Around Mandalay Hill
Many people begin a Mandalay stay at the one place that breaks out of Mandalay's pancake-Hat sprawl - 760ft-high Mandalay Hill .Visitors can taxi halfway up along a switchback road (allegedly built with the aid of forced labour), where an escalator leads to the top and a lift goes back down (it's too steep for trishaw drivers). Alternatively, you can make the half-hour barefoot climb that takes in numerous buddha and nat (spirit being) shrines; there are many pleasant places to stop for a rest or a drink.
At the top the reward is a full panoramic view - the hazy blue outline of the Shan hills to the east, the Mandalay Palace (and city sprawl) to the south and the Ayeyarwady to the west.
Sometimes attendants will ask for your $10 combo ticket - if you don't want to pay it, say 'no thanks' and head to the stairs.
Those walking the whole way will likely sweat off some of the previous night's chapat-tis. But the trek's not that hard. You can start at either of two entrances on the south side (which wind their way up and meet halfway to the top), or make a steeper ascent from the west. Two immense carved lions guard the southwest entrance to the hill, and the Bobokyi Nat (Bobokyi spirit) watches over the southeast entrance. For most of the year it makes most sense to climb before l0am or after 4pm to avoid the midday heal.
The llrst shrine you come to, halfway up the hill, contains the so-called Peshawar Relics, three bones of the Buddha. The relics were originally sent to Peshawar, now in Pakistan, by the great Indian king Asoka.
The stupa (Buddhist religious monument) into which they were built was destroyed in the Peshawar Museum discovered the actual relic casket during excavations. Although Peshawar had once been a great Buddhist centre, it had by that time been Muslim for many centuries; therefore, the British gov ernment presented these important relics to the Burmese Buddhist Society.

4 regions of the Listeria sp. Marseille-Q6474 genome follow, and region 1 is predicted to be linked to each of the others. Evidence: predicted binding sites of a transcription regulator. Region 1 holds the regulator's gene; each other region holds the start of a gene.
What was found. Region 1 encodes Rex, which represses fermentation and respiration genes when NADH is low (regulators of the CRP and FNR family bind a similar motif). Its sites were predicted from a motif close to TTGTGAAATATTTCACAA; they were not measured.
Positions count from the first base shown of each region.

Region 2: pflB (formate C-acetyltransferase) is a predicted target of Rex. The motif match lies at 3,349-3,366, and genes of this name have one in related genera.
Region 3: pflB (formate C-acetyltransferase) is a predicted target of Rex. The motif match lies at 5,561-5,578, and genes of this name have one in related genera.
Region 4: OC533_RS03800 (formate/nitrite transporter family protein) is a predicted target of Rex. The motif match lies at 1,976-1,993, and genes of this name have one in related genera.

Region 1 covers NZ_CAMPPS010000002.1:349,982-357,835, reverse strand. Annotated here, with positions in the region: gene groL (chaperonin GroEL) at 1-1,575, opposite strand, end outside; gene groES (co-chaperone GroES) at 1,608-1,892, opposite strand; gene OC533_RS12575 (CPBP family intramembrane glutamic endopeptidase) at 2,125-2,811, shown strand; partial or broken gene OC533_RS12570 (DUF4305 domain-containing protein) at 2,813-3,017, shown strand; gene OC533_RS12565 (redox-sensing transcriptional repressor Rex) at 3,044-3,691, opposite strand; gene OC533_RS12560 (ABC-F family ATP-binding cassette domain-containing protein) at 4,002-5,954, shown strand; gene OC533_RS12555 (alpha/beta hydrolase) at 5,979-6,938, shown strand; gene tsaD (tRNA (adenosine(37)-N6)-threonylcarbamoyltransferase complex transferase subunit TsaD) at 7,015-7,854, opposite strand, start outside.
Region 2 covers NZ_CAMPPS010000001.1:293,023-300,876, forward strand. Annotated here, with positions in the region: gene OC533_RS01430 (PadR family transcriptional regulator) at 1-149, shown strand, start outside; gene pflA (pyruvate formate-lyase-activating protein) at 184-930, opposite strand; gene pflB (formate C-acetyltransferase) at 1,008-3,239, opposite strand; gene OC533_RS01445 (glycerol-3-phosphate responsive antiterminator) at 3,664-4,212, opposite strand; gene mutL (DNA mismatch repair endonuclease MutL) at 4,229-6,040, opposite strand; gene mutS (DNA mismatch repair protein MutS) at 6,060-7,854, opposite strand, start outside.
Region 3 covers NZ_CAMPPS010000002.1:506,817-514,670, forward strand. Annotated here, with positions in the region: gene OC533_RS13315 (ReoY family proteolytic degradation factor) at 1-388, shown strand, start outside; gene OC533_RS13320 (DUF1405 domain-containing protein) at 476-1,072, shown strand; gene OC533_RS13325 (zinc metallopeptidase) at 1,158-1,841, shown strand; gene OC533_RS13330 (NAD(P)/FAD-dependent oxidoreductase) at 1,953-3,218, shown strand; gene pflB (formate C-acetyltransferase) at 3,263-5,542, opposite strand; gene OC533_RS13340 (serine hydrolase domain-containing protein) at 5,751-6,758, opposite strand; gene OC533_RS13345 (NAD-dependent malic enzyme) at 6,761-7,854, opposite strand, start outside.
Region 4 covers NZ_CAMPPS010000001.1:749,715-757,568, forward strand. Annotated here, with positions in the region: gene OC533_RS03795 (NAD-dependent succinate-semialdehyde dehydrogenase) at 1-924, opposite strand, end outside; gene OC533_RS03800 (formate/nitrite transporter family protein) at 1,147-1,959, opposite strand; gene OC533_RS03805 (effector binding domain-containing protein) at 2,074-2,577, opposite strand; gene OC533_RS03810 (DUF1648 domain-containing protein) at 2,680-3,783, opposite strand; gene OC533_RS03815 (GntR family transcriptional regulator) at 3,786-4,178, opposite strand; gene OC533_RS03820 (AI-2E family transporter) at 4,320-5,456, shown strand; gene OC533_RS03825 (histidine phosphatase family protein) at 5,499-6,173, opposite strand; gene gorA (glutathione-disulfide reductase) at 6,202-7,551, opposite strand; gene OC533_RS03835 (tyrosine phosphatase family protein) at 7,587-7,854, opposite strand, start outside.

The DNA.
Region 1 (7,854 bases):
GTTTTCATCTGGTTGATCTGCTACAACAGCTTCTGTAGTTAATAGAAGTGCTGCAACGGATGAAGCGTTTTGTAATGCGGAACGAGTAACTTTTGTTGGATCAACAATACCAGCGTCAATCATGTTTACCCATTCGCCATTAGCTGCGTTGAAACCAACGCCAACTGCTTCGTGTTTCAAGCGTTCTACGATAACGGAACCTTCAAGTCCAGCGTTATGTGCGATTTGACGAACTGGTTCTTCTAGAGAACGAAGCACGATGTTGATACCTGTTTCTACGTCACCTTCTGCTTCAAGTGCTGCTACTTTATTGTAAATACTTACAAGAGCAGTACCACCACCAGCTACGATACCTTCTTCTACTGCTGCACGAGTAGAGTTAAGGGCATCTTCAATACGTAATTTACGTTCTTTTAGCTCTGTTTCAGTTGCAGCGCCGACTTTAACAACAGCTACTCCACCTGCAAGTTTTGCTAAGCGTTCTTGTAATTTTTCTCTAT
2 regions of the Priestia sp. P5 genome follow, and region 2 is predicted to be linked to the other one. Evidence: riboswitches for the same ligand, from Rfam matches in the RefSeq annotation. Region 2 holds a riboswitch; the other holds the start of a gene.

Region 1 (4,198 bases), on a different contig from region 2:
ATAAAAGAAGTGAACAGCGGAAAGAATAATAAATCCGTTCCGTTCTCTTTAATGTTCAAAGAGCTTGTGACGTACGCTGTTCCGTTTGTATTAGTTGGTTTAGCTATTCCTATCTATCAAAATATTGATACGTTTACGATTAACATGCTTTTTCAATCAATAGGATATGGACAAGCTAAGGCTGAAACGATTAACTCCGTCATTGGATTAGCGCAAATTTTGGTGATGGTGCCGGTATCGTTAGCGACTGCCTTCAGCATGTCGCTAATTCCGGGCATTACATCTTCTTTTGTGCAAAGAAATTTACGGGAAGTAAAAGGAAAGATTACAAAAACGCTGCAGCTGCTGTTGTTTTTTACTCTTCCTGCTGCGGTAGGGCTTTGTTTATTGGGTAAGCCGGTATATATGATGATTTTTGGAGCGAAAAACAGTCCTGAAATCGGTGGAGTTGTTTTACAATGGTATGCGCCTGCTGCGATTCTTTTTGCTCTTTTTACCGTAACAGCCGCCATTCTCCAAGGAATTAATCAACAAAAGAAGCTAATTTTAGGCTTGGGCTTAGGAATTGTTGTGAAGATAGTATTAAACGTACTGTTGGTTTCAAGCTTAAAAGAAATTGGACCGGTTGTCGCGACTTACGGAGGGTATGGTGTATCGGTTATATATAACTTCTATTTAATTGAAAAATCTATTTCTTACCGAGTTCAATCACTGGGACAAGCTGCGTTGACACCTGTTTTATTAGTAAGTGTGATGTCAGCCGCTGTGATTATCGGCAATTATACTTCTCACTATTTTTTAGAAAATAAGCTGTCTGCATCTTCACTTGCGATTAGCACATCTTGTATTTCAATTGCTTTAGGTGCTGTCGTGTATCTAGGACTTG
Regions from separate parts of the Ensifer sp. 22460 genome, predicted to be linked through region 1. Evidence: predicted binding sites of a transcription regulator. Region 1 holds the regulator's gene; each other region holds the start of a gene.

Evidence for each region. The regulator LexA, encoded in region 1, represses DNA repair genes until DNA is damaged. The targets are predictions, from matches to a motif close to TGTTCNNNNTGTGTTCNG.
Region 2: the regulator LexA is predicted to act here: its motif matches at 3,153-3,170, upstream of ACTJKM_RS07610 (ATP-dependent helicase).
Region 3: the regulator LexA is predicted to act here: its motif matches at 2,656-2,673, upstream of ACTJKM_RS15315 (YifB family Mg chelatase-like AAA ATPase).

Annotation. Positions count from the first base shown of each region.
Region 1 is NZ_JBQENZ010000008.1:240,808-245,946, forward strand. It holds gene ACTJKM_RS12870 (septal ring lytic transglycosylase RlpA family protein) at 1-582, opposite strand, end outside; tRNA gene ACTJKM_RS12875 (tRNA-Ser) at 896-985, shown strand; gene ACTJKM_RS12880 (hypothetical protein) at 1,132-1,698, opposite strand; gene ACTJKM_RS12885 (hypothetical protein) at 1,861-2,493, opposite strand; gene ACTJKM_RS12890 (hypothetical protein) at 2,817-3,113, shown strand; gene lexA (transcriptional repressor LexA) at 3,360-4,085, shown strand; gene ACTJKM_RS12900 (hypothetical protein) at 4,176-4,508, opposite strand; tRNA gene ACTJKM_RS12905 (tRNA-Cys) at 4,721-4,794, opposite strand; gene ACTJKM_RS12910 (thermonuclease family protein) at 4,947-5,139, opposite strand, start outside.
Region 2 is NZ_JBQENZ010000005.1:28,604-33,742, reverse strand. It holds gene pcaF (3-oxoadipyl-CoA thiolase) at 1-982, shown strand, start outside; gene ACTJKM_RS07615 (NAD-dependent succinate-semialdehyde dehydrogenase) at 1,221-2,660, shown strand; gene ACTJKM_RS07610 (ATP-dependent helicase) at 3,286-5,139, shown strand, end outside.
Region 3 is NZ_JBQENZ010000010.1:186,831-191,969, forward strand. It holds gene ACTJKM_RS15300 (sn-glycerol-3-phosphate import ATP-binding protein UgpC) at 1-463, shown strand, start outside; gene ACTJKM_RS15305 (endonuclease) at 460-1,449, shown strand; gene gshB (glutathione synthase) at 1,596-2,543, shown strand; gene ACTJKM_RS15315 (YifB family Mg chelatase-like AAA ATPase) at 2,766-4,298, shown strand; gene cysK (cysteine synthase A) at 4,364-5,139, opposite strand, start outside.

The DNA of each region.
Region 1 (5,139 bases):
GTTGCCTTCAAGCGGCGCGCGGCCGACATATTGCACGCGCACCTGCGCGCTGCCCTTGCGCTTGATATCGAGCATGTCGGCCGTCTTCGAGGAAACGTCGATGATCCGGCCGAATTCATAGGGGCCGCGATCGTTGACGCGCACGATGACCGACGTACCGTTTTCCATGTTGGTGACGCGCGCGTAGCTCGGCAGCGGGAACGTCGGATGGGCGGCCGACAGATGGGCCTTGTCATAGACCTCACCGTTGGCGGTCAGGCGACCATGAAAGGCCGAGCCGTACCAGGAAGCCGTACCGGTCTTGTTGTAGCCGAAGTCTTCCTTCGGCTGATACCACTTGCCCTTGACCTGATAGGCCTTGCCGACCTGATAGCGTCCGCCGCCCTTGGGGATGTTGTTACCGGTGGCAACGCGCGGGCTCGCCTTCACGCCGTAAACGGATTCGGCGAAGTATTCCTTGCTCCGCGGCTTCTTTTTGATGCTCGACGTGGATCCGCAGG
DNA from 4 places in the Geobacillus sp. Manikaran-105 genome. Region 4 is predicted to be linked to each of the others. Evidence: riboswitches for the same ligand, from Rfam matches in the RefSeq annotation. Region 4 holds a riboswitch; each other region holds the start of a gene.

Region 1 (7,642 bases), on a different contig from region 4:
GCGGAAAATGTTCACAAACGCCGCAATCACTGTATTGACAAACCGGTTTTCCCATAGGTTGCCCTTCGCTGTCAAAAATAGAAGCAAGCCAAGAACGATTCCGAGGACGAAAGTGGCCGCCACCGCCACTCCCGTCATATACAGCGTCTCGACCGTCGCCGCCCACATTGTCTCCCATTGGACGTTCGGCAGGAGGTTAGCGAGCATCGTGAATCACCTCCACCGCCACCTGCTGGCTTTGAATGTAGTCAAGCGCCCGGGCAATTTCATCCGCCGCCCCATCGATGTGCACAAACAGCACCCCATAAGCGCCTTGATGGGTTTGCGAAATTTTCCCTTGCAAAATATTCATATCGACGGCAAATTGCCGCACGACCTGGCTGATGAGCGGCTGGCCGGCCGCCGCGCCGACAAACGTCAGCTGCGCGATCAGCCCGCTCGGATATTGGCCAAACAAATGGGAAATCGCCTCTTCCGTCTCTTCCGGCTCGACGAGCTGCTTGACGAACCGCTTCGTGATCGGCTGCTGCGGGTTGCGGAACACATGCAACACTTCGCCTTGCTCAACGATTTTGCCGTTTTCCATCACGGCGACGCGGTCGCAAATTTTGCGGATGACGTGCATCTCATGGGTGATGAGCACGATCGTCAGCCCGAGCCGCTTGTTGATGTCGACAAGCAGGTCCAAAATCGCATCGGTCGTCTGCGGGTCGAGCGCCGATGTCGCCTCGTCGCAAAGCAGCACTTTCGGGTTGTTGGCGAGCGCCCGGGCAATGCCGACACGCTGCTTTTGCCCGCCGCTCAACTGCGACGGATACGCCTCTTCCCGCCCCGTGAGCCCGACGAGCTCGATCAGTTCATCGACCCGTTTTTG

Close to the top of the hill is a huge standing buddha image that looks out towards the royal palace with its outstretched hand pointing in that direction. It points to where the Buddha prophesised the location of the future capital.
According to legend, the Buddha, accompanied by his disciple Ananda, climbed Mandalay Hill while on one of his visits to Myanmar. There he prophesied that, in the 2400th year of his faith, a great city would be founded below the hill. By our calendar that 2400th year was 1857 - the year King Mindon Min decreed the move from Amarapura to Mandalay.
Those interested in military history can also find a monument to the British regiment that retook the hill from the Japanese in 1945. The monument is in a small building attached to one of the shrines at the top of a wide, steep flight of steps.
Just off the road east of the northeast corner of the Mandalay Palace moat, and near the road up to Mandalay Hill, is the Sandamuni Paya . Built as an 'extension' to nearby Kuthodaw (right), the Sandamuni features a cluster of slender whitewashed stupas built on the site of King Mindon's temporary palace while the new Mandalay Palace was under construction.
King Mindon had come to power after the successful overthrow of King Pagan Min, an operation in which he had been assisted by
OUR CUSTOMER SERVICE AWARD...
...Goes to Mandalay's post office's 'information desk' for posting several inspirational quotes, including this gem from Karl Albrect/Ron Zembke [sic]: 'Understanding the perceptions of the customers is crucial to service success.' Yes! Make that two postcard stamps please! his younger brother Prince Kanaung. Mindon tended to concentrate on religious matters and leave the niceties of secular rule to his brother, but in 1866 Prince Kanaung was assassinated in an unsuccessful revolt inspired by Prince Myingun. The Sandamuni Paya was built as a memorial to Prince Kanaung on the spot where.he was killed.
The paya enshrines an iron image of the Buddha cast in 1802 by Bodawpaya and transported here from Amarapura in 1874. Around the stupa lies a collection of 1 774 marble slabs inscribed with commentaries on the Tripitaka (Buddhist canon). Another project of the venerable LI Khanti, they were erected in 1913.